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Richmond, Bushy and Greenwich Parks offer almost 4,000 acres of valuable green space in London. In a single trip you could spot a tawny owl having a much-needed nap, a rare butterfly floating around in the summer breeze or a 800-year-old tree that wouldn’t look amiss in a fairytale.

Recently, you may have noticed some figures in orange uniforms roaming around these three Royal Parks. They’re our new Volunteer Rangers and we’d love if you made them feel welcome.

These volunteers are giving up their free time because they love the parks and want to improve them, for the people that visit now, and in the future. They also care deeply about the thousands of non-human residents of the park, from stag beetles and butterflies, to kingfishers and deer.

The project is a three year pilot and if successful the service will be rolled out to more Royal Parks.

The importance of these parks

Both Richmond and Bushy Park are of national importance because of their contribution to wildlife and nature. Wild deer have been roaming the open grassland since the 1600s and today they are home to over a 1,000 red and fallow deer. Both parks have been designated by Natural England as Sites of Special Scientific Interest, and Richmond Park is a National Nature Reserve.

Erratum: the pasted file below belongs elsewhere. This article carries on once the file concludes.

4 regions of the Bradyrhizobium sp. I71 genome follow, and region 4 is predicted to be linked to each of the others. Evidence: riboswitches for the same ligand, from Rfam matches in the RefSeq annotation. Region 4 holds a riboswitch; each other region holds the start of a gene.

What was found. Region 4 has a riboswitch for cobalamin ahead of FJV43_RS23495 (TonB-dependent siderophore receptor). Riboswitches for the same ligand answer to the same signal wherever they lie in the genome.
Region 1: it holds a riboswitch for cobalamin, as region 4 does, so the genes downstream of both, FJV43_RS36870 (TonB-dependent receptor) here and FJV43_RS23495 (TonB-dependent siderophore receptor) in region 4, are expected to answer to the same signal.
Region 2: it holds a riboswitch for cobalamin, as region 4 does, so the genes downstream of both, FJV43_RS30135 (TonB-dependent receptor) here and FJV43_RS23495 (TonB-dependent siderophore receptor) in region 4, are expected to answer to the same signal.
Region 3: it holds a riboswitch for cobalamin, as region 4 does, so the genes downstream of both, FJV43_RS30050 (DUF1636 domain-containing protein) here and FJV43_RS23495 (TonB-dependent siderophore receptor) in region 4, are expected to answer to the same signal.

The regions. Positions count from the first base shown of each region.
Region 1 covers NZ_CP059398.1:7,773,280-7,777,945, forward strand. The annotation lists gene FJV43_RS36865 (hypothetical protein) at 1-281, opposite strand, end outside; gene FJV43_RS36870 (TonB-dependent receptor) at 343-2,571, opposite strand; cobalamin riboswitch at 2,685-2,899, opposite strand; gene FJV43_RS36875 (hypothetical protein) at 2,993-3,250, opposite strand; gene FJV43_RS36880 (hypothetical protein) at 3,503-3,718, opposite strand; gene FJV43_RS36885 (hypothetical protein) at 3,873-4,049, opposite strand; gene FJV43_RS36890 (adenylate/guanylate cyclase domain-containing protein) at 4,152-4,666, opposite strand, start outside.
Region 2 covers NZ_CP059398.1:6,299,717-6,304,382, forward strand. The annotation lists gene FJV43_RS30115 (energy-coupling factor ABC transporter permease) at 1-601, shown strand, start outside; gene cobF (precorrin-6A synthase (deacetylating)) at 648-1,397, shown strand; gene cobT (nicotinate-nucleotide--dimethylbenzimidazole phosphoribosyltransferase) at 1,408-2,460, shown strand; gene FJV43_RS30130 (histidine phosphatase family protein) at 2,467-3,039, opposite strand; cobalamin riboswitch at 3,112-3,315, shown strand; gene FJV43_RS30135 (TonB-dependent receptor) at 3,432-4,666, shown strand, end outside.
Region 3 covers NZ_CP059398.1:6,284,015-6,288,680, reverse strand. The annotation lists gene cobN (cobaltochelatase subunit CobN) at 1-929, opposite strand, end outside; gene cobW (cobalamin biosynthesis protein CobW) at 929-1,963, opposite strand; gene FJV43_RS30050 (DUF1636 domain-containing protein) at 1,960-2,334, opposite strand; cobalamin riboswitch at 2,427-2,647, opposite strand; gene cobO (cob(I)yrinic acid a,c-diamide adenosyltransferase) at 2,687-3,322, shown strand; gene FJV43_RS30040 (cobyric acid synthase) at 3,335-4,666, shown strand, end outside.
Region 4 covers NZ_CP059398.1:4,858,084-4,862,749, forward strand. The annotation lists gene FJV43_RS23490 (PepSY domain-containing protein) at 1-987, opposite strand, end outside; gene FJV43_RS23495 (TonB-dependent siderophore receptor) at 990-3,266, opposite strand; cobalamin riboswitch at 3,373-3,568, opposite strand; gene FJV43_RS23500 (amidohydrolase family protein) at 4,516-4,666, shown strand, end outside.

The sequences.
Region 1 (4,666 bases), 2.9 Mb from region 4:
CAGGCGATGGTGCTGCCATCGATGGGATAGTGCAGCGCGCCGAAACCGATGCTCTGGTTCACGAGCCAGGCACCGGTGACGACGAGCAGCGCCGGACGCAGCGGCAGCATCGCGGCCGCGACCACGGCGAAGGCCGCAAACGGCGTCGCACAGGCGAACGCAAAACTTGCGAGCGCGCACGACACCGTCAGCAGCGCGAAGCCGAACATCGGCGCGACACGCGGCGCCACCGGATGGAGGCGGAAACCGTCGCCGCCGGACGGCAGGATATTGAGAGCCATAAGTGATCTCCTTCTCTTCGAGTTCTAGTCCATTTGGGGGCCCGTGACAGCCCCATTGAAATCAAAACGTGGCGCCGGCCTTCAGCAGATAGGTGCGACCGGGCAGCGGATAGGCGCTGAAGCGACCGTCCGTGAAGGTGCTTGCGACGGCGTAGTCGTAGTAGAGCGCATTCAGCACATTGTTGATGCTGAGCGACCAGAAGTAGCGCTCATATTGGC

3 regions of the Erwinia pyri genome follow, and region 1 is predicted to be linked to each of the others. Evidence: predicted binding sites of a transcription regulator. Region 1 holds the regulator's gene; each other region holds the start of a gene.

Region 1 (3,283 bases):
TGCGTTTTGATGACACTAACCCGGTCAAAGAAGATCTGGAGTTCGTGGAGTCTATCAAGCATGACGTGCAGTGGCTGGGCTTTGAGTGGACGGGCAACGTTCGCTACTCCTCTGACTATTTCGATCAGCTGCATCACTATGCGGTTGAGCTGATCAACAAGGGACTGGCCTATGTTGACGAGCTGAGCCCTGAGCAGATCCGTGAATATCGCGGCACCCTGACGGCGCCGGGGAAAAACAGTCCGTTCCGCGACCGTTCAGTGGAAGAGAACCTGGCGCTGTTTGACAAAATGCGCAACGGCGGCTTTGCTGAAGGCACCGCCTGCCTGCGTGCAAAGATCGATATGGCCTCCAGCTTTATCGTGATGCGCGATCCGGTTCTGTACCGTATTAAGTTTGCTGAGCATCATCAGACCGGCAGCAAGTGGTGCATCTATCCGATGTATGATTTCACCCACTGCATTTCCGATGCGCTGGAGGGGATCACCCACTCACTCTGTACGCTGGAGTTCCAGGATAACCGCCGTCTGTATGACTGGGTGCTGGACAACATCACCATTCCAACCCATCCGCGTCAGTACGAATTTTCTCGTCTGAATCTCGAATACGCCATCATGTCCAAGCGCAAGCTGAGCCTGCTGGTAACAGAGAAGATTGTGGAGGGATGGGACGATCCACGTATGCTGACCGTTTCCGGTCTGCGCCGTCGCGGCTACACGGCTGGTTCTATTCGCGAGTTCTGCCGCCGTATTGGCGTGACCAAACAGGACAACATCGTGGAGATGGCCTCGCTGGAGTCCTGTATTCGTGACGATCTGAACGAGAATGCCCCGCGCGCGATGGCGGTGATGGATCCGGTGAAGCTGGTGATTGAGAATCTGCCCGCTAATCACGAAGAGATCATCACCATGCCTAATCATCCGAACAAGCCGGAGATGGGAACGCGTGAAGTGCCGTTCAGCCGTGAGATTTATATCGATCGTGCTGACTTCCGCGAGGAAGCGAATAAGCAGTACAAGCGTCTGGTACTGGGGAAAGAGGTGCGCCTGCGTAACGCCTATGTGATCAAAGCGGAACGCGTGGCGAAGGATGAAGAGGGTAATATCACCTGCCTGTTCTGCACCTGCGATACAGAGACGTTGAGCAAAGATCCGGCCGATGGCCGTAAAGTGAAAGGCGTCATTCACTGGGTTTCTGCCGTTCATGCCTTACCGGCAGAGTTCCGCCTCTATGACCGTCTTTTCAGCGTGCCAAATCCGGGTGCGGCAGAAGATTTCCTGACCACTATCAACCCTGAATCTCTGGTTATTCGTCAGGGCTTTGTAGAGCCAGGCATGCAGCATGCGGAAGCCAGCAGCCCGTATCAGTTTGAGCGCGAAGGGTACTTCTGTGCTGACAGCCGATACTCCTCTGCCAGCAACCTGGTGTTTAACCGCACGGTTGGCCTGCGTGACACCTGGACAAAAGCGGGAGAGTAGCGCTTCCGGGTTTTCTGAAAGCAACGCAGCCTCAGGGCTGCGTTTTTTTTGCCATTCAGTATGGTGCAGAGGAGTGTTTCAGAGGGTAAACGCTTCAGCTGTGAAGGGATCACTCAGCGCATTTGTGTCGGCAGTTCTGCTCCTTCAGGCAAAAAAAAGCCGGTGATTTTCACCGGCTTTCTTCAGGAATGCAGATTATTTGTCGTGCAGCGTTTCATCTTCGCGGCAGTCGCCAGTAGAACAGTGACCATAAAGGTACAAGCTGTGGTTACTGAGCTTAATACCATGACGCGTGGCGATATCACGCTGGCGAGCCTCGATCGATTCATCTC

Greenwich Park is part of the Greenwich World Heritage Site. Home to the Royal Observatory, it has  features dating back to the Anglo-Saxons, and is a haven for wildlife.

Increasing visitor numbers pose new challenges

The parks are very special and unique, and word is spreading. We have seen visitor numbers double in both parks since 2008, with almost 5.5 million annual visits a year to Richmond Park, 2.4 million to Bushy Park and 4.8 million to Greenwich Park at our last count. Numerous studies have shown that being outside in green space can elevate mood and improve health, and we are proud that more and more visitors are choosing these parks as a place to unwind.

Our Volunteer Rangers will help visitors get the most out of their experience in the parks, showing them where best to go for walks and sharing some facts about the parks’ rich history and natural surroundings.

As well as helping visitors brush up on their nature and history knowledge, the Volunteer Rangers will raise awareness of wildlife protection issues, such as the importance of not disturbing skylark nests or getting too close to the deer in Richmond and Bushy Parks. Aside from being dangerous, getting closer than the recommended 50 metres can stress the deer, and lead to females giving birth later in the year when it’s harder for their young to thrive.

Educate, not enforce

It’s important to remember, however, that the Rangers are only there to educate, not enforce. We have police based in the parks to enforce our regulations and that won’t change, but our Rangers will provide tips on how we can all help protect these invaluable open spaces.

Interested in joining us?

The current recruitment drive for Volunteer Rangers has now ended.

If you have any questions about this service please email

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